Top 10 Blondie Songs
Back in the late '70s, music was on a collision course of genres that would forever divide charts, playlists and fans. But as this list of the Top 10 Blondie Songs prove, the band seemed oblivious to it all. Or, more accurately, they were well aware that they were crossing lines -- they just didn't care. Blondie came out of New York City's punk scene, but they were more tuneful (and pop-minded) and less artsy than most of their contemporaries. From the early-'60s girl-group pop they embraced early on through the disco beats that made them stars to the groundbreaking New Wave/hip-hop fusion of "Rapture," they rarely stayed in one place. So you'll find a sample platter of sounds on our list of the Top 10 Blondie Songs.
Following the massive success of the dance-floor smash "Call Me" (see No. 2 on our list of the Top 10 Blondie Songs), the band mixed things up even more on its fifth album, incorporating everything from rap music to reggae rhythms to disco beats. "The Tide Is High," a remake of an obscure 1967 song by the Jamaican group the Paragons, was released as the first single and went straight to No. 1.
Blondie's first two albums were hits in other parts of the world, but not in the U.S., which was slow coming to the punk/New Wave party. So this taste of their third album, Parallel Lines -- which turned out to be their U.S. breakthrough -- was released as the first single overseas a month before the LP came out. The springy hook and girl-group snap of "Picture This" turned out to be just the start of the album's treasures.
The opening track on Blondie's third, breakthrough album is the bridge between their scruffier early records and their hit-making period, which was right around the corner. "Hanging on the Telephone" was originally written and performed by the short-lived Los Angeles band the Nerves. Blondie retain the song's New Wave edge but sharpen the melody. They were starting to get serious.
Before they were chart-topping pop stars and Debbie Harry became a New Wave icon, Blondie were a scrappy New York City group that sifted '60s girl-group pop through a punk filter. Along the way, they helped pioneer New Wave, punk's more pop-friendly (and more open-eared) offshoot. Their debut single, "X Offender," is a tougher cut, but its follow-up, "In the Flesh," is more daring -- a gently swaying slab of girl-group doo-wop that pointed the way toward Blondie's restless future.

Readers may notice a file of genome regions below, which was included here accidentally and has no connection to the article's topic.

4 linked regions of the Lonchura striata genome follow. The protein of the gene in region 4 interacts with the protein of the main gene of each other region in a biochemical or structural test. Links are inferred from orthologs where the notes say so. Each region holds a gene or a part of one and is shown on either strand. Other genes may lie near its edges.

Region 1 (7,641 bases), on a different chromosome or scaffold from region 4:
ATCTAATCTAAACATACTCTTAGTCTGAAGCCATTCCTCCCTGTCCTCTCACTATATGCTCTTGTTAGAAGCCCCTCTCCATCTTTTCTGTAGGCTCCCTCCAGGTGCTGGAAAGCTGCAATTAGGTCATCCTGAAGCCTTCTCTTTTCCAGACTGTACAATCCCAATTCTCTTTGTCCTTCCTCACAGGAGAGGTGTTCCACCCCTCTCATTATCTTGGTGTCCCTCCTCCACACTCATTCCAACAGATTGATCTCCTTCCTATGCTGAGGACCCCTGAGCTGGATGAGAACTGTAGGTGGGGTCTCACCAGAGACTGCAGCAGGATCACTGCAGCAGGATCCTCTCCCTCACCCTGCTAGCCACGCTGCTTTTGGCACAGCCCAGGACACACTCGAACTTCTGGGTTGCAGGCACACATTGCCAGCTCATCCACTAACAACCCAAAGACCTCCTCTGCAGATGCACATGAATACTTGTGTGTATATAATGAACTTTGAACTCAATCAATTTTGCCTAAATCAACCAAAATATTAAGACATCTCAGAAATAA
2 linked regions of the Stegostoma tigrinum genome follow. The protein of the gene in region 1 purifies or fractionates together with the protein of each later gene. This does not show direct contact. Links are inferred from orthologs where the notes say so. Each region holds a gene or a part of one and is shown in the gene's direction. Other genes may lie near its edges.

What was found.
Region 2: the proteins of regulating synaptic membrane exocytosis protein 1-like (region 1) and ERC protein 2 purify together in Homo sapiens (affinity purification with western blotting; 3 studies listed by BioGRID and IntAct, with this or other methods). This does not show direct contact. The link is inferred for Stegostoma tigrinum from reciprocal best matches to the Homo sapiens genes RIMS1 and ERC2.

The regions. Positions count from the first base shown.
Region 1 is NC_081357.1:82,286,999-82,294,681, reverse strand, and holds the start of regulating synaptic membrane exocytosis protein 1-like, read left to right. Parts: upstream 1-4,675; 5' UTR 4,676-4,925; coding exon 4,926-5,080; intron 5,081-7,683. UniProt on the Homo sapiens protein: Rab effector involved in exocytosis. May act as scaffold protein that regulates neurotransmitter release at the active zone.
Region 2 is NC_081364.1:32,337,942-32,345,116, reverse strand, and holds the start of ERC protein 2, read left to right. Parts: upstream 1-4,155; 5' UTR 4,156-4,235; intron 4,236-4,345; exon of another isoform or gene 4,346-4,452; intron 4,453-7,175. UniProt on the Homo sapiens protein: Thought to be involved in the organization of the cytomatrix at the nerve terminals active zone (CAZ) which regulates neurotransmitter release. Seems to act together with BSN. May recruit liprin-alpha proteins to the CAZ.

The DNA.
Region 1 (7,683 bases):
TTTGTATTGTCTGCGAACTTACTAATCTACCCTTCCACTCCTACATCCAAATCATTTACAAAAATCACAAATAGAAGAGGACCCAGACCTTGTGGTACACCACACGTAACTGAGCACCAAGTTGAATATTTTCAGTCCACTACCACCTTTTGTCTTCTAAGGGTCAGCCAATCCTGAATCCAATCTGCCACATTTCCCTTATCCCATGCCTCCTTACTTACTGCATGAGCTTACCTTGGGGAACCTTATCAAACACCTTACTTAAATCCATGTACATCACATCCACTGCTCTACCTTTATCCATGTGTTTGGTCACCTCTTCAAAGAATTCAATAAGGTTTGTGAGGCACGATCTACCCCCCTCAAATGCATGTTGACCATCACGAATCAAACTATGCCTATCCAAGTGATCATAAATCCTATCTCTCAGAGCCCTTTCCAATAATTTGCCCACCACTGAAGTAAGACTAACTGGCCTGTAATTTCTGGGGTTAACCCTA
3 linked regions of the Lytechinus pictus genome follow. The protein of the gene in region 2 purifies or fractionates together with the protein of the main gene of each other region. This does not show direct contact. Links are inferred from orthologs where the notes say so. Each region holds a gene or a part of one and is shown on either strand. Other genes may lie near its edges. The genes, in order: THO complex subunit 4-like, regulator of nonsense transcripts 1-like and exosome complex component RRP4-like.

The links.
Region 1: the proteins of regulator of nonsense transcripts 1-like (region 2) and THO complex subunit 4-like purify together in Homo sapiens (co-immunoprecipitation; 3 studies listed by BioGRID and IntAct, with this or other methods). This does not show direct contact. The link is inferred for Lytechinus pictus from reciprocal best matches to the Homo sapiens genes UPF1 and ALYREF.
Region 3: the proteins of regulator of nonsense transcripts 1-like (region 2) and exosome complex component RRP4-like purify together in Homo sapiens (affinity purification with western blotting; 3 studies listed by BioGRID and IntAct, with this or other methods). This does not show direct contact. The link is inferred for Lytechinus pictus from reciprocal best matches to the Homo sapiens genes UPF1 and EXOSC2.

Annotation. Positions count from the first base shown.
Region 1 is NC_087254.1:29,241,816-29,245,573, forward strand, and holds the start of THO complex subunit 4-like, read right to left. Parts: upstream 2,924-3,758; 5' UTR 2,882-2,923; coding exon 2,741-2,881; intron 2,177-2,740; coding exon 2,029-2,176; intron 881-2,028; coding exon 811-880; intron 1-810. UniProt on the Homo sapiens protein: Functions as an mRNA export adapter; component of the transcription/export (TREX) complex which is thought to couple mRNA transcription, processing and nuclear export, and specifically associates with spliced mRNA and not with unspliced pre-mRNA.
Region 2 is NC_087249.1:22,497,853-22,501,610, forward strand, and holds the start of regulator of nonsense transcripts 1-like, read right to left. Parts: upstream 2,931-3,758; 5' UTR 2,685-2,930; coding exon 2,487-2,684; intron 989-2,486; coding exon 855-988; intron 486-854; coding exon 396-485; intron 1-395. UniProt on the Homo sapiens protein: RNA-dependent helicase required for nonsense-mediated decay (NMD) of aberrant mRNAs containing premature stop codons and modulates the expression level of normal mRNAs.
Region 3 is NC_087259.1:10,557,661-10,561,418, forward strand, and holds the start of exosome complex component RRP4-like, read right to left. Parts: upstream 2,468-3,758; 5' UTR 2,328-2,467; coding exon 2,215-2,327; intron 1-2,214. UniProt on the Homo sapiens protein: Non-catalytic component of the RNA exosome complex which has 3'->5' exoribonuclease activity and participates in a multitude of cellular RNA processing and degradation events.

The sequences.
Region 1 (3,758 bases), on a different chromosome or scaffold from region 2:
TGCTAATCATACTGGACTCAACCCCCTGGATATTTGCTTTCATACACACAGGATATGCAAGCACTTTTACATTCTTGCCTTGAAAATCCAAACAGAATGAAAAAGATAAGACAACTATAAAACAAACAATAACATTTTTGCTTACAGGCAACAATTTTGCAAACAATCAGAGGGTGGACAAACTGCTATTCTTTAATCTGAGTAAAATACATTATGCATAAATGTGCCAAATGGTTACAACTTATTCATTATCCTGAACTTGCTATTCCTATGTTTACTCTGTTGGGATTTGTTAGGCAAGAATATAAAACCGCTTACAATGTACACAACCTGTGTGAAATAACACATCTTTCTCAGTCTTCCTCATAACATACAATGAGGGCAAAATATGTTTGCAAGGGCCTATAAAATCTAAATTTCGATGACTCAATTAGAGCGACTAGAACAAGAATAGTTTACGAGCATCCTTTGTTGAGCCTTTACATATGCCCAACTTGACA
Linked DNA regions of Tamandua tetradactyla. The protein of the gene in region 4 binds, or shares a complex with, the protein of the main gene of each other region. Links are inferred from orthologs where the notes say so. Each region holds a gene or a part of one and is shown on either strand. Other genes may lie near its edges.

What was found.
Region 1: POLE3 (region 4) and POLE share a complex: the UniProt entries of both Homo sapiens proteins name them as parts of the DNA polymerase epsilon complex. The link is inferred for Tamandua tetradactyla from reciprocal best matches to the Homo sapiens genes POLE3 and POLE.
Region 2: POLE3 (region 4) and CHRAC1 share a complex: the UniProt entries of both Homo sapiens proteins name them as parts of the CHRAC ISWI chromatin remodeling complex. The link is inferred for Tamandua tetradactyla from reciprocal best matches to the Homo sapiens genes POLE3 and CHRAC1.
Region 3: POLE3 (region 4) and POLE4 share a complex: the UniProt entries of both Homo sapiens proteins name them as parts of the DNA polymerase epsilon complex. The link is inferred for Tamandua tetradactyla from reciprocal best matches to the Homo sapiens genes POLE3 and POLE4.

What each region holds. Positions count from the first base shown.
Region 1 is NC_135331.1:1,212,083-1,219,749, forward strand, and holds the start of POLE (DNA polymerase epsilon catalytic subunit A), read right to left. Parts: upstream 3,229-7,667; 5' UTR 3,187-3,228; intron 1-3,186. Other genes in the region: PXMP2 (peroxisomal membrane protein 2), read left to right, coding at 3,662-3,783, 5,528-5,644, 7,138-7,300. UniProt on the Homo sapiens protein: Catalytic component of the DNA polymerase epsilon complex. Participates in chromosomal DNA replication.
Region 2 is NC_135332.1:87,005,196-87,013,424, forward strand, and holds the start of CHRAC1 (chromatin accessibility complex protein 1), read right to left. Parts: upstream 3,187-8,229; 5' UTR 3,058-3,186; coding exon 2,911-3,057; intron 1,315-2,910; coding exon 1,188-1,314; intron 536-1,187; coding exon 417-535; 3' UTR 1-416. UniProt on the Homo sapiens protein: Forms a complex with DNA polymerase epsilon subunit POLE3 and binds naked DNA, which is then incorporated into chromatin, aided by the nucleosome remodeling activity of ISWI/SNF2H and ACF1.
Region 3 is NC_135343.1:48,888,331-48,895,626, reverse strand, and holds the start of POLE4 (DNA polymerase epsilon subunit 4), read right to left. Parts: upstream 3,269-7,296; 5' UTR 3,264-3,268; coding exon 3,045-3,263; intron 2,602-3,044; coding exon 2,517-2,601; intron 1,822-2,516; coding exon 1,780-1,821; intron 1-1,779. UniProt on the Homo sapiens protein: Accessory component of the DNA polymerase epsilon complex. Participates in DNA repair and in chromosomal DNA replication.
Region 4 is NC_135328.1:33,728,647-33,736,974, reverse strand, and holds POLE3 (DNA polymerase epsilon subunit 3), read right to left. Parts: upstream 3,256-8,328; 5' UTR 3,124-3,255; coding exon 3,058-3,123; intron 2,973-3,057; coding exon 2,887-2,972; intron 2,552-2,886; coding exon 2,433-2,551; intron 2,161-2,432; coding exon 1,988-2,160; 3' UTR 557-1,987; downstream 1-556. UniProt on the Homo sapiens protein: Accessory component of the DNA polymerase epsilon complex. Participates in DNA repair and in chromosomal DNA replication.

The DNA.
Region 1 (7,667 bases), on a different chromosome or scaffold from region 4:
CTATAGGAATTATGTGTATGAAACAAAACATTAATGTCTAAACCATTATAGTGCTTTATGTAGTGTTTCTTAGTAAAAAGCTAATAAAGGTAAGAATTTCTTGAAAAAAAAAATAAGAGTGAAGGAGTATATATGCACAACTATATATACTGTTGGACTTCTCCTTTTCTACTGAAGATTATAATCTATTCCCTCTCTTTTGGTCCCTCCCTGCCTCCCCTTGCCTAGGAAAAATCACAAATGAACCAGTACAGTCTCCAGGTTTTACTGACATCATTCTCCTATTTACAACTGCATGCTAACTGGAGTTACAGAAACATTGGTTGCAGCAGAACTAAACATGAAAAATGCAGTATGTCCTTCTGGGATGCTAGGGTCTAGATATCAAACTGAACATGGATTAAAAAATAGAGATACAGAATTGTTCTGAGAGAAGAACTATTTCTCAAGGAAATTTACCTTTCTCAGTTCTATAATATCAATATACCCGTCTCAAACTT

Debbie Harry has admitted that "Atomic" was written with the global hit "Heart of Glass" (see No. 1 on our list of the Top 10 Blondie Songs) in mind. But somehow spaghetti-western guitar got added to the New Wave and disco mix, and the song turned out way more futuristic and foreboding than planned. A cool fusion of the band's many styles.
Blondie's fifth album is kind of a mess. After finding success outside of their punk and New Wave circle with a pair of disco hits, they decided to go all in on Autoamerican, incorporating everything from jazz and blues to island music and hip-hop and seeing what sticks. The album's first single, "The Tide Is High" (see No. 10 on our list of the Top 10 Blondie Songs), reached No. 1. So did the follow-up "Rapture," the first song featuring a rap to top the chart. "Rapture" proves that Blondie, even when they were stumbling (Debbie Harry's flow isn't the smoothest), they were more adventurous than just about any other group of the era.
The year after they scored the first of their four No. 1 hits, Blondie returned with their greatest blast of pure power pop. Taking a cue from Phil Spector's Wall of Sound, "Dreaming" wraps everything Blondie did so well -- girl-group bounce, big pop hook, the meshing of styles and eras -- in the thickest battalion of drums and backing vocals they ever recorded. It stalled at No. 27, but it should have gone Top 10.
Few fans will dispute Parallel Lines' status as the band's best album (four of its tracks make our list of the Top 10 Blondie Songs). It may not be their most diverse LP, but it's close. "Heart of Glass" was the big pop and dance-floor hit, but "One Way or Another" -- a tale of obsessive love co-written by Debbie Harry about an ex who was stalking her -- is the album's toughest cut. From the opening stabbing guitar riff to the song's wailing, chaotic finale, "One Way or Another" is the sound of a great band earning its rep.
Superstar disco producer Giorgio Moroder originally wanted Stevie Nicks to help write and record the theme song from the grimy male-prostitute movie 'American Gigolo.' Luckily, Debbie Harry and Blondie stepped in (Nicks was busy preparing her debut solo album) and checked out with the biggest hit of their career: "Call Me" stayed at No. 1 for six weeks. It came out just as disco was retreating back to the dance clubs. Blondie's New Wave spin on the genre was just what it needed.
Before "Heart of Glass," Blondie were a cult band with a punk pedigree. After "Heart of Glass," they were one of the biggest groups in the world. Retaining part of their punk edge, spliced with disco for the first time (most members were fans of the music), Blondie married a glorious synth riff to an irresistible dance-floor beat. "Heart of Glass" set up their career, but more importantly, it proved that great music crossed genres and was blind to restraints.